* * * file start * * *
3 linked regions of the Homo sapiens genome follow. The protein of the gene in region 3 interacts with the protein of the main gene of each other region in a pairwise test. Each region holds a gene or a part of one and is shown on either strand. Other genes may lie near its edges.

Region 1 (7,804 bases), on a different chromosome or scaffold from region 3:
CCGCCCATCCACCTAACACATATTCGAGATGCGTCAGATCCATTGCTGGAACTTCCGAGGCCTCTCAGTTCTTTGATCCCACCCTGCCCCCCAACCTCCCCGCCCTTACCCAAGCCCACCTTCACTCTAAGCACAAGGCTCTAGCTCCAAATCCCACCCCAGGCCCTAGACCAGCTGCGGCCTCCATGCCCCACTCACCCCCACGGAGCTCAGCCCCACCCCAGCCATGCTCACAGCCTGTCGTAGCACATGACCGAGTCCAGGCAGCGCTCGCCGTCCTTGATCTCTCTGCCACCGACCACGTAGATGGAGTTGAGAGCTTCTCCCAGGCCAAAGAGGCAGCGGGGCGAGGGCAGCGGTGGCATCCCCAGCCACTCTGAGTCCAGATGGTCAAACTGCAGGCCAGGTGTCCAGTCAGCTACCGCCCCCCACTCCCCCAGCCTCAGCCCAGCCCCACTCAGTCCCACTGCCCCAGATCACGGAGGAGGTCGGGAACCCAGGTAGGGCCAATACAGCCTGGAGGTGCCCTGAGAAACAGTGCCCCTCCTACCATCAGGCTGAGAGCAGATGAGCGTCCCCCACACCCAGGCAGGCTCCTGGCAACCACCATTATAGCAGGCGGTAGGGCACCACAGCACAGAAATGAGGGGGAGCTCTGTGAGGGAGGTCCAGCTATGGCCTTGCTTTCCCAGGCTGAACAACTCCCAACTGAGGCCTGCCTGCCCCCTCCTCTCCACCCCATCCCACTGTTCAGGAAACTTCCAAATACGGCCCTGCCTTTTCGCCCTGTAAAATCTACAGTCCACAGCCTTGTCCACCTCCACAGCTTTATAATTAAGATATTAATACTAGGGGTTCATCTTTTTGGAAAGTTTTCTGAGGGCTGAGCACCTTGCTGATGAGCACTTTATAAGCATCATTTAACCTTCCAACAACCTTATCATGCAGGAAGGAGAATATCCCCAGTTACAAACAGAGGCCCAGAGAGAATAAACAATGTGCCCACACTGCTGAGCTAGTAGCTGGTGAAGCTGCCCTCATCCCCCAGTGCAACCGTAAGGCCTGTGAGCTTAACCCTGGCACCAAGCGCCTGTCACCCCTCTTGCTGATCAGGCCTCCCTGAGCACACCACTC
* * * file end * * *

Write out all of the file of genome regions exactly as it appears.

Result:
3 linked regions of the Homo sapiens genome follow. The protein of the gene in region 3 interacts with the protein of the main gene of each other region in a pairwise test. Each region holds a gene or a part of one and is shown on either strand. Other genes may lie near its edges.

Region 1 (7,804 bases), on a different chromosome or scaffold from region 3:
CCGCCCATCCACCTAACACATATTCGAGATGCGTCAGATCCATTGCTGGAACTTCCGAGGCCTCTCAGTTCTTTGATCCCACCCTGCCCCCCAACCTCCCCGCCCTTACCCAAGCCCACCTTCACTCTAAGCACAAGGCTCTAGCTCCAAATCCCACCCCAGGCCCTAGACCAGCTGCGGCCTCCATGCCCCACTCACCCCCACGGAGCTCAGCCCCACCCCAGCCATGCTCACAGCCTGTCGTAGCACATGACCGAGTCCAGGCAGCGCTCGCCGTCCTTGATCTCTCTGCCACCGACCACGTAGATGGAGTTGAGAGCTTCTCCCAGGCCAAAGAGGCAGCGGGGCGAGGGCAGCGGTGGCATCCCCAGCCACTCTGAGTCCAGATGGTCAAACTGCAGGCCAGGTGTCCAGTCAGCTACCGCCCCCCACTCCCCCAGCCTCAGCCCAGCCCCACTCAGTCCCACTGCCCCAGATCACGGAGGAGGTCGGGAACCCAGGTAGGGCCAATACAGCCTGGAGGTGCCCTGAGAAACAGTGCCCCTCCTACCATCAGGCTGAGAGCAGATGAGCGTCCCCCACACCCAGGCAGGCTCCTGGCAACCACCATTATAGCAGGCGGTAGGGCACCACAGCACAGAAATGAGGGGGAGCTCTGTGAGGGAGGTCCAGCTATGGCCTTGCTTTCCCAGGCTGAACAACTCCCAACTGAGGCCTGCCTGCCCCCTCCTCTCCACCCCATCCCACTGTTCAGGAAACTTCCAAATACGGCCCTGCCTTTTCGCCCTGTAAAATCTACAGTCCACAGCCTTGTCCACCTCCACAGCTTTATAATTAAGATATTAATACTAGGGGTTCATCTTTTTGGAAAGTTTTCTGAGGGCTGAGCACCTTGCTGATGAGCACTTTATAAGCATCATTTAACCTTCCAACAACCTTATCATGCAGGAAGGAGAATATCCCCAGTTACAAACAGAGGCCCAGAGAGAATAAACAATGTGCCCACACTGCTGAGCTAGTAGCTGGTGAAGCTGCCCTCATCCCCCAGTGCAACCGTAAGGCCTGTGAGCTTAACCCTGGCACCAAGCGCCTGTCACCCCTCTTGCTGATCAGGCCTCCCTGAGCACACCACTC